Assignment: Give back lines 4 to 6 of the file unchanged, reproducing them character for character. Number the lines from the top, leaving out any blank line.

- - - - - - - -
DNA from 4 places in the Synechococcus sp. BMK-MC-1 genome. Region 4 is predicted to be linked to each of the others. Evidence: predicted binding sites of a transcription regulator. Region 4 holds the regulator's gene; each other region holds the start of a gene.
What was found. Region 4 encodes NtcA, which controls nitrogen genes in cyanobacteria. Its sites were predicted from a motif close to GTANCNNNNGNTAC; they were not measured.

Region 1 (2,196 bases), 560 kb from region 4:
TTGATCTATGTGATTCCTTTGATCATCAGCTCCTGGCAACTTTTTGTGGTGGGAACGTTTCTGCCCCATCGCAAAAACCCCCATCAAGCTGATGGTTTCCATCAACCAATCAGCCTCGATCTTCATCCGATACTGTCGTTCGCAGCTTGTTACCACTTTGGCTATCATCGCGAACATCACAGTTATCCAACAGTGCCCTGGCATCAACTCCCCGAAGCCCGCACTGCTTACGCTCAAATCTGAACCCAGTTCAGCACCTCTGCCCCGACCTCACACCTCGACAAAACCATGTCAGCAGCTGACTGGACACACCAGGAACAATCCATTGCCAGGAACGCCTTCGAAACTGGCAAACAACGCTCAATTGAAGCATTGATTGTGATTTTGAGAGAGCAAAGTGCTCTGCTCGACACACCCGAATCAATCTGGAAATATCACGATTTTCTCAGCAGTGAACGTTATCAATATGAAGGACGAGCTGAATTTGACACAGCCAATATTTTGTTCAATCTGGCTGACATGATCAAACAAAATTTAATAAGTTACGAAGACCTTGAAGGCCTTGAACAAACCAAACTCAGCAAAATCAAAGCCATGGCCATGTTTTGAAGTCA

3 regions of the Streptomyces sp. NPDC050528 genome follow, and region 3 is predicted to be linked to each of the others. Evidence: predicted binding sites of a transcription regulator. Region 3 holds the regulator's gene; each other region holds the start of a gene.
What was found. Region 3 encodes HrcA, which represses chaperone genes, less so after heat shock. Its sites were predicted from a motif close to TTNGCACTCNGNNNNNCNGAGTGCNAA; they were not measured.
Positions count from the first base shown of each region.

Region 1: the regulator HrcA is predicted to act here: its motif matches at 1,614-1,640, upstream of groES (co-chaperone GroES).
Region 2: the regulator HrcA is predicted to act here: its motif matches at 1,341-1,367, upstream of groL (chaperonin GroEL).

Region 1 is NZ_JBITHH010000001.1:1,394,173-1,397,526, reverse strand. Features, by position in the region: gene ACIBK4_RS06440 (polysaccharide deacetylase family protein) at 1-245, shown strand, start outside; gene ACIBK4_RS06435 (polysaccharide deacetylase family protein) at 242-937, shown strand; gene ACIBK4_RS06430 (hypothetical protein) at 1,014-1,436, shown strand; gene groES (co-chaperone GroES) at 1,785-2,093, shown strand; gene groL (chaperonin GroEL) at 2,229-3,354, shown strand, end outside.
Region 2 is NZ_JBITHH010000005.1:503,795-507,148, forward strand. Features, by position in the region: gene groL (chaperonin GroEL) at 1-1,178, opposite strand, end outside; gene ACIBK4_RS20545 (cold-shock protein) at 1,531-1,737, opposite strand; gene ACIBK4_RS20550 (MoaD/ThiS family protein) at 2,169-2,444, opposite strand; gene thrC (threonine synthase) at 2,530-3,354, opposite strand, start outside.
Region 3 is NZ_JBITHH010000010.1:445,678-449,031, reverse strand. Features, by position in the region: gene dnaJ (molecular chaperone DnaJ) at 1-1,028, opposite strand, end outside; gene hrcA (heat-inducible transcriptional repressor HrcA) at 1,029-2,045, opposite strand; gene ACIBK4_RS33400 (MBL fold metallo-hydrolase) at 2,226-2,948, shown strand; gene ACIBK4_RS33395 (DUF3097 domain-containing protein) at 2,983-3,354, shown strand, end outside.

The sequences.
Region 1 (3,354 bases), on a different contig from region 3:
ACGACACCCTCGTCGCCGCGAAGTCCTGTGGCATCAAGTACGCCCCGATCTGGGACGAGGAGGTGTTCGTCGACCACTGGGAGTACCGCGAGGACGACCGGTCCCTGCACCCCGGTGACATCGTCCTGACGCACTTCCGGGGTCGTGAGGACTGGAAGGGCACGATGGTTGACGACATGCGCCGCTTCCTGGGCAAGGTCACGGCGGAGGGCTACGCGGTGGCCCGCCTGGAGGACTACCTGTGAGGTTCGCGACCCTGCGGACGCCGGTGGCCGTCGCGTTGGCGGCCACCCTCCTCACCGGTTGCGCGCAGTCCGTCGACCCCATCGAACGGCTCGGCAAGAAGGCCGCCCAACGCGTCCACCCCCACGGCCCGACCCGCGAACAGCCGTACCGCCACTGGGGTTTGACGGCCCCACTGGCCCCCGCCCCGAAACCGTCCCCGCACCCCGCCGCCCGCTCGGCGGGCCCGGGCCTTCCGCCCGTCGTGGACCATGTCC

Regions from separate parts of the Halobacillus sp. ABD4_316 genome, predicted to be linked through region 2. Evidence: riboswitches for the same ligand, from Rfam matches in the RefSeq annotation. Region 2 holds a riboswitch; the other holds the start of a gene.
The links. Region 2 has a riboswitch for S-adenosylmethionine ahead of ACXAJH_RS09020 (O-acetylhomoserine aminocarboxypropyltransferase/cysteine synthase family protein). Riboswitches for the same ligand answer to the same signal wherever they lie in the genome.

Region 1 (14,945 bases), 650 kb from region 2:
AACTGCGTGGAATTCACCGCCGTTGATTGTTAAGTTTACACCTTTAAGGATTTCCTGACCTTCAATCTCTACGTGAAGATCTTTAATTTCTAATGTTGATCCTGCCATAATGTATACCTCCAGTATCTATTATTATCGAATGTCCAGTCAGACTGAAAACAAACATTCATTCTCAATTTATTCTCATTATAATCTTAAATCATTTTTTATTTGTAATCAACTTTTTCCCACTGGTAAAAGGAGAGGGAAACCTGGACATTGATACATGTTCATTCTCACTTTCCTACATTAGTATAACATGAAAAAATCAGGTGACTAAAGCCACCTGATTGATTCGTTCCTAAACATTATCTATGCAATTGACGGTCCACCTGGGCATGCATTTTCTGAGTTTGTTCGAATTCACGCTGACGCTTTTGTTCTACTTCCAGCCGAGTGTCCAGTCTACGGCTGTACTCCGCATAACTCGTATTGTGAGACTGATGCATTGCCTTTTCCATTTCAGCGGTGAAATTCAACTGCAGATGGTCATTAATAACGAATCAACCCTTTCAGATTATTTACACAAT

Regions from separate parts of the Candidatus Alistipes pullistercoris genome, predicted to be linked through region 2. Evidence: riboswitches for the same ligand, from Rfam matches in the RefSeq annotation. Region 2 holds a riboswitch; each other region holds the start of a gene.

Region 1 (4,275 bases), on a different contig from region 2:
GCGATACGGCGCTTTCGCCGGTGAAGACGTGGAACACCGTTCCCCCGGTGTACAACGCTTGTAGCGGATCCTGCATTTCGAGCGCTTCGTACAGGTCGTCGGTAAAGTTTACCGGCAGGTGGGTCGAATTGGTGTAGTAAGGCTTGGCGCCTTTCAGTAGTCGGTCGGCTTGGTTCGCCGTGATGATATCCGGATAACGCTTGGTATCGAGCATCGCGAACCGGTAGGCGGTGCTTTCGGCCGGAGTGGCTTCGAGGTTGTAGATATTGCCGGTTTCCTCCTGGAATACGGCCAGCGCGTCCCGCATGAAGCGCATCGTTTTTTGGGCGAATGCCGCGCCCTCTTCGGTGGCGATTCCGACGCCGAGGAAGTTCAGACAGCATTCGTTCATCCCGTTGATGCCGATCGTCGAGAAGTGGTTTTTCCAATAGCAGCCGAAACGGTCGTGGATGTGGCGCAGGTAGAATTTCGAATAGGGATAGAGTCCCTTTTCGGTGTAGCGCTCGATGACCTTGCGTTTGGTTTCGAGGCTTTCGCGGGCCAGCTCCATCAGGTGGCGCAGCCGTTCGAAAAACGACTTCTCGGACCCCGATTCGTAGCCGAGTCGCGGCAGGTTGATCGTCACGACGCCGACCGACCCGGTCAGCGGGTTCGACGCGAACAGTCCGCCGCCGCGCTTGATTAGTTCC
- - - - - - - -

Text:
TTGATCTATGTGATTCCTTTGATCATCAGCTCCTGGCAACTTTTTGTGGTGGGAACGTTTCTGCCCCATCGCAAAAACCCCCATCAAGCTGATGGTTTCCATCAACCAATCAGCCTCGATCTTCATCCGATACTGTCGTTCGCAGCTTGTTACCACTTTGGCTATCATCGCGAACATCACAGTTATCCAACAGTGCCCTGGCATCAACTCCCCGAAGCCCGCACTGCTTACGCTCAAATCTGAACCCAGTTCAGCACCTCTGCCCCGACCTCACACCTCGACAAAACCATGTCAGCAGCTGACTGGACACACCAGGAACAATCCATTGCCAGGAACGCCTTCGAAACTGGCAAACAACGCTCAATTGAAGCATTGATTGTGATTTTGAGAGAGCAAAGTGCTCTGCTCGACACACCCGAATCAATCTGGAAATATCACGATTTTCTCAGCAGTGAACGTTATCAATATGAAGGACGAGCTGAATTTGACACAGCCAATATTTTGTTCAATCTGGCTGACATGATCAAACAAAATTTAATAAGTTACGAAGACCTTGAAGGCCTTGAACAAACCAAACTCAGCAAAATCAAAGCCATGGCCATGTTTTGAAGTCA

3 regions of the Streptomyces sp. NPDC050528 genome follow, and region 3 is predicted to be linked to each of the others. Evidence: predicted binding sites of a transcription regulator. Region 3 holds the regulator's gene; each other region holds the start of a gene.
What was found. Region 3 encodes HrcA, which represses chaperone genes, less so after heat shock. Its sites were predicted from a motif close to TTNGCACTCNGNNNNNCNGAGTGCNAA; they were not measured.